I’ll admit it: I haven’t watched an episode of Dragon Ball in years. But my childhood memories of tuning into the show as it aired on Cartoon Network’s anime block, Toonami, are indelible. I get misty-eyed, thinking about how Son Goku became father Goku; I laugh at, and mourn for, the useless Yamcha.
The daily sizzle reel that played on the block just ahead of each episode of the original Dragon Ball anime is burned into my brain, boiling the biggest anime franchise in the world down to its essence: Dragon Ball is about big-haired boys who just love to fight each other. That’s all there really is to it, when all is said and done; check, please.
It’s not just the absurd action that’s so lovable, but also creator Akira Toriyama’s trademark sense of self-aware silliness that ensures we don’t forget this threadbare premise. This long-held through-line is as essential to the Dragon Ball formula as all the Super Saiyan, alien planet nonsense. The combination of the two is what makes Dragon Ball Super: Broly, a hugely promoted theatrical release in the series that finally canonizes a cult-favorite character, so good for even a long-lapsed fan.
[Ed. note: There are spoilers below for Dragon Ball Super: Broly.]
Unlike Dragon Ball movies of the past — or even the anime series themselves — Broly takes the time to map out an origin story. There are assumptions made about how much the audience knows about Dragon Ball history, of course; no time is wasted on explaining what a Super Saiyan is, or why all of them have tails, or why Frieza and company are occupying Planet Vegeta. Instead, a lengthy prologue explains how the soft-spoken Broly (and our boys Goku and Vegeta) got caught up in all the misuse of power, psychological manipulation, and the consequences of unchecked strength.
It’s helpful grounding for me, who hardly remembers Broly beyond fan-forum griping about how his original film appearances existed outside of the franchise lore. The prologue establishes that Broly is the victim of governmental politics that deem him a monster before he’s said his first word, all because of his latent power; after he’s shipped off to a foreign planet, his father escapes to protect and train him. It’s a noble deed that actually manifests as years of abuse, leading Broly to be nothing but a collared war machine with the heart of a scarred child.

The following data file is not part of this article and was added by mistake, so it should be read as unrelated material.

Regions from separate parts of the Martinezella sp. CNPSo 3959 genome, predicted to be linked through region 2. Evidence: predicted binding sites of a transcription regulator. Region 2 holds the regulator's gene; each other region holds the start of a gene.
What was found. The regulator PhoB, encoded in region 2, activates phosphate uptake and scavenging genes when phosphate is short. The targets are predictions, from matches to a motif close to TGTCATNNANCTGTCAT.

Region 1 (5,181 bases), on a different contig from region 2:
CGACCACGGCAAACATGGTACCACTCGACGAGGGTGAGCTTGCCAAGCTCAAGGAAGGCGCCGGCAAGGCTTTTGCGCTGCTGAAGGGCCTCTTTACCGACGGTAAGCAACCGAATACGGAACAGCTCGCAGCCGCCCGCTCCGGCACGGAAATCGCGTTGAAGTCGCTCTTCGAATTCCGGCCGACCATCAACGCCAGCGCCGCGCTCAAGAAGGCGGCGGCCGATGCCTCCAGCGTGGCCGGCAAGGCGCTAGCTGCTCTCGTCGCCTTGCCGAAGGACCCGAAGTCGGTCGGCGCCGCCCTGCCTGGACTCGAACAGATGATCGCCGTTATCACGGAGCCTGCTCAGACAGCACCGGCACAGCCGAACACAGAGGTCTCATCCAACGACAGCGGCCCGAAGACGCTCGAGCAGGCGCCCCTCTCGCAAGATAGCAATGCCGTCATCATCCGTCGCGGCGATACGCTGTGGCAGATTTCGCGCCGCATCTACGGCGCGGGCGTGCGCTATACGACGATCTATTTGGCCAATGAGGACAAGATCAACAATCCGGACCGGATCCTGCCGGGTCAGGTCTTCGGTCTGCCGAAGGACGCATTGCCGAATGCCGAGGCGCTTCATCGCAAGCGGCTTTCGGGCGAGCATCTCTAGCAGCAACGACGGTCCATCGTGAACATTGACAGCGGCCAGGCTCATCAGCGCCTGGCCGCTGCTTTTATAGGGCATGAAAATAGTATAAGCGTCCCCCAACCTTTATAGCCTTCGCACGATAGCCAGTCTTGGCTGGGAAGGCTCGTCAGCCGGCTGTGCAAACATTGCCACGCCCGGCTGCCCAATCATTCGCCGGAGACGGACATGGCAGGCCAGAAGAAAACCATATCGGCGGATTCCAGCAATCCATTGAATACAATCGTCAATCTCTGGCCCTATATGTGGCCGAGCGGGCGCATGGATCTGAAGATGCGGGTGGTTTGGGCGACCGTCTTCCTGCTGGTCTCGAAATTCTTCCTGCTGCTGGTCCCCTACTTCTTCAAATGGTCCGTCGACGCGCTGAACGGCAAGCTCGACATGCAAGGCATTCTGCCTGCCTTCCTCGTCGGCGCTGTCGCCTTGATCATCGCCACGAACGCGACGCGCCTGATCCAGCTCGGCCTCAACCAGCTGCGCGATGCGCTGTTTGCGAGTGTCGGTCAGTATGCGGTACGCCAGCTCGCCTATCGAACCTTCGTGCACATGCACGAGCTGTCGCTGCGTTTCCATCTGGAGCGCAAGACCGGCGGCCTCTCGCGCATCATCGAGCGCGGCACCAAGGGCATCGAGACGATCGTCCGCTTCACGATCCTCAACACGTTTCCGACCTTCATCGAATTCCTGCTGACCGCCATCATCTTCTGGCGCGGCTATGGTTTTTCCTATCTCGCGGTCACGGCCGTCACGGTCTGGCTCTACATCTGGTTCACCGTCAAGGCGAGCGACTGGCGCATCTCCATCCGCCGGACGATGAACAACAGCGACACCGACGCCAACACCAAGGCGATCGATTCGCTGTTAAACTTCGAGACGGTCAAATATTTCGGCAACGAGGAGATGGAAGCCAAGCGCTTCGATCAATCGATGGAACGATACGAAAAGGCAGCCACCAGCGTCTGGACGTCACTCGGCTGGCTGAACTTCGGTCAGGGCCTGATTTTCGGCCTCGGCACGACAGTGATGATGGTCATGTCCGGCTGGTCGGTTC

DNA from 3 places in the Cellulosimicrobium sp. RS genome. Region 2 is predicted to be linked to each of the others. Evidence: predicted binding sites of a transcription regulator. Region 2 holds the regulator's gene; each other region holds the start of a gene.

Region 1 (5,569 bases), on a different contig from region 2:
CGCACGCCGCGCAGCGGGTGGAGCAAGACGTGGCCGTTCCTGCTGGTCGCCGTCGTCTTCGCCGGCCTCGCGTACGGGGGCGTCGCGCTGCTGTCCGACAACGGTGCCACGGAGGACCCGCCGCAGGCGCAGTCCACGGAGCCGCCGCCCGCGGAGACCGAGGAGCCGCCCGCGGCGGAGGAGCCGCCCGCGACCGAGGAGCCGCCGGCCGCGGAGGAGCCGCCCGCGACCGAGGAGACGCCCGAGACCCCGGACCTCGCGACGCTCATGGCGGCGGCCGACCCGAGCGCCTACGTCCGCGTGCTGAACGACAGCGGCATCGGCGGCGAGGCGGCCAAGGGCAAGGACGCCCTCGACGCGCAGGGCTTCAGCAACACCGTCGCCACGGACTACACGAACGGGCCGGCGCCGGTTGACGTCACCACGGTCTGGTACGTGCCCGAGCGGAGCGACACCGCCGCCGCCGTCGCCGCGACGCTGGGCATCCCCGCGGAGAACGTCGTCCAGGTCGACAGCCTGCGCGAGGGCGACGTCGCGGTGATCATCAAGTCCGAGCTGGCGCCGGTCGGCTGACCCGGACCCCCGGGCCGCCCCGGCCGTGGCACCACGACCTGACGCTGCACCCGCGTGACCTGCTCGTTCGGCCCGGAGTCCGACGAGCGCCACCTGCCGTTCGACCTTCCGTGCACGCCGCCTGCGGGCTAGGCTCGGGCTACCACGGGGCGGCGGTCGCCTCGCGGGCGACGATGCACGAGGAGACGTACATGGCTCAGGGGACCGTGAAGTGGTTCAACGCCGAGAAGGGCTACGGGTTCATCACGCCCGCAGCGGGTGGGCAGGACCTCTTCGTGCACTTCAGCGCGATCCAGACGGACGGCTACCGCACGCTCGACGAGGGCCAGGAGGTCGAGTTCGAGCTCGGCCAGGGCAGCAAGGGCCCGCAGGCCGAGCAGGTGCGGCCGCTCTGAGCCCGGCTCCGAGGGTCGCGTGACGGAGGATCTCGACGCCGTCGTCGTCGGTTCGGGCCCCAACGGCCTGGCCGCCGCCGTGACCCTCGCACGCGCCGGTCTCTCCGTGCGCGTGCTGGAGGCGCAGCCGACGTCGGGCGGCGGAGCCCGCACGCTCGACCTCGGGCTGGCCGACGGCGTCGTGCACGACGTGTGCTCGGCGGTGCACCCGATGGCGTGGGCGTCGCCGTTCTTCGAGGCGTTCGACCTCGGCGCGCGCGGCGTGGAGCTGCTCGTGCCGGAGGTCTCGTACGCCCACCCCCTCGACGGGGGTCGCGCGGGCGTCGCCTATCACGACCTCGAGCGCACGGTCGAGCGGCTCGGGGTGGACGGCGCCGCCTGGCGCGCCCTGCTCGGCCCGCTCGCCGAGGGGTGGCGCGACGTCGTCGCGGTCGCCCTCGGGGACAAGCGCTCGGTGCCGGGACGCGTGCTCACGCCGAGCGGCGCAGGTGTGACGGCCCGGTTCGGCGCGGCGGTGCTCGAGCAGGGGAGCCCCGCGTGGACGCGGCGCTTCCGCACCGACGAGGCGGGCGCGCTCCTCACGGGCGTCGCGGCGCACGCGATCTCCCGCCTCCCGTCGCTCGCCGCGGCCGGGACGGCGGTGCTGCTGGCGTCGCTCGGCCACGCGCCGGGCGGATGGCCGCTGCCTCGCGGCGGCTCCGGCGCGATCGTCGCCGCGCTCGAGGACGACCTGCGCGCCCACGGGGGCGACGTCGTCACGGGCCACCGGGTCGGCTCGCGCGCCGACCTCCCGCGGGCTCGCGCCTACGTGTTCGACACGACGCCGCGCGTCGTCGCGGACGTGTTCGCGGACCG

The character’s story is reset for everyone to start on the same page from, even Dragon Ball Super-heads who can name every Super Saiyan tier off the bat. The movie even makes sure to remind us all of Goku and Vegeta’s beginnings on the war-torn Saiyan land, and subsequent sole members of the race remaining. Soon thereafter, the movie fast forwards through the events of the original Dragon Ball — a fun reminder of the place that brought all of us to this point, watching this movie in a huge American theater.
All of this provides me with an understanding of where the limits of my Dragon Ball knowledge are as the movie shifts into the present-day part of the plot. I can make it to Dragon Ball Z and hardly beyond that; but that is, thankfully, enough. Broly exists outside of Dragon Ball Super’s storyline, picking up where the recent sequel series left off. But it is staunchly not predicated on having seen a single episode of Super, making the briefest asides to that show’s events before moving along promptly.
The movie instead focuses on a skeleton crew of characters, almost all of whom either have been with the series since the Z days (or longer) or debut in Broly. This is a smart move, since it’s not only the first Super movie, but the first Dragon Ball movie in three years. The gap expands when counting the years between the end of Dragon Ball Z and the Dragon Ball Super anime’s premiere: almost 19 years.
If you’re big into the specifics of Super, its new characters, and its wild additions to the already convoluted franchise lore, the movie’s ignorance of it may strike a chord, and not a good one. Except that Broly gets the fundamentals of Dragon Ball extremely right, no matter where you’re coming in from: This is a series made by one of Japan’s finest gag comics creators, Akira Toriyama, who found success in deftly combining his sense of humor with pure, hyper-masculine wish fulfillment. Dragon Ball is just dudes beating up other dudes for fun. And it’s as much fun for Goku as it is for us.
Without revealing some of the best jokes in the movie, which throw a lampshade on this threadbare premise, the Broly movie makes it plain that Dragon Ball has been a spectacle more than a story since its height. Sure, Broly is a sympathetic character, perhaps even an antihero of sorts; but he really is just there to punch Goku and Vegeta into submission, making us teeter on the edge of our seats in fear that perhaps one of them might ... lose. Which is worse than dying in Dragon Ball, a series where death can be undone with a simple wish.
There are no grand statements to be made in Dragon Ball Super: Broly, and more amusement than anxiety. Like the best of this very silly, very over-the-top franchise, Broly is big and loud and dumb, and it knows it. That’s what makes it so much fun, even while I’m happy to keep my Dragon Ball-watching days as a fond memory.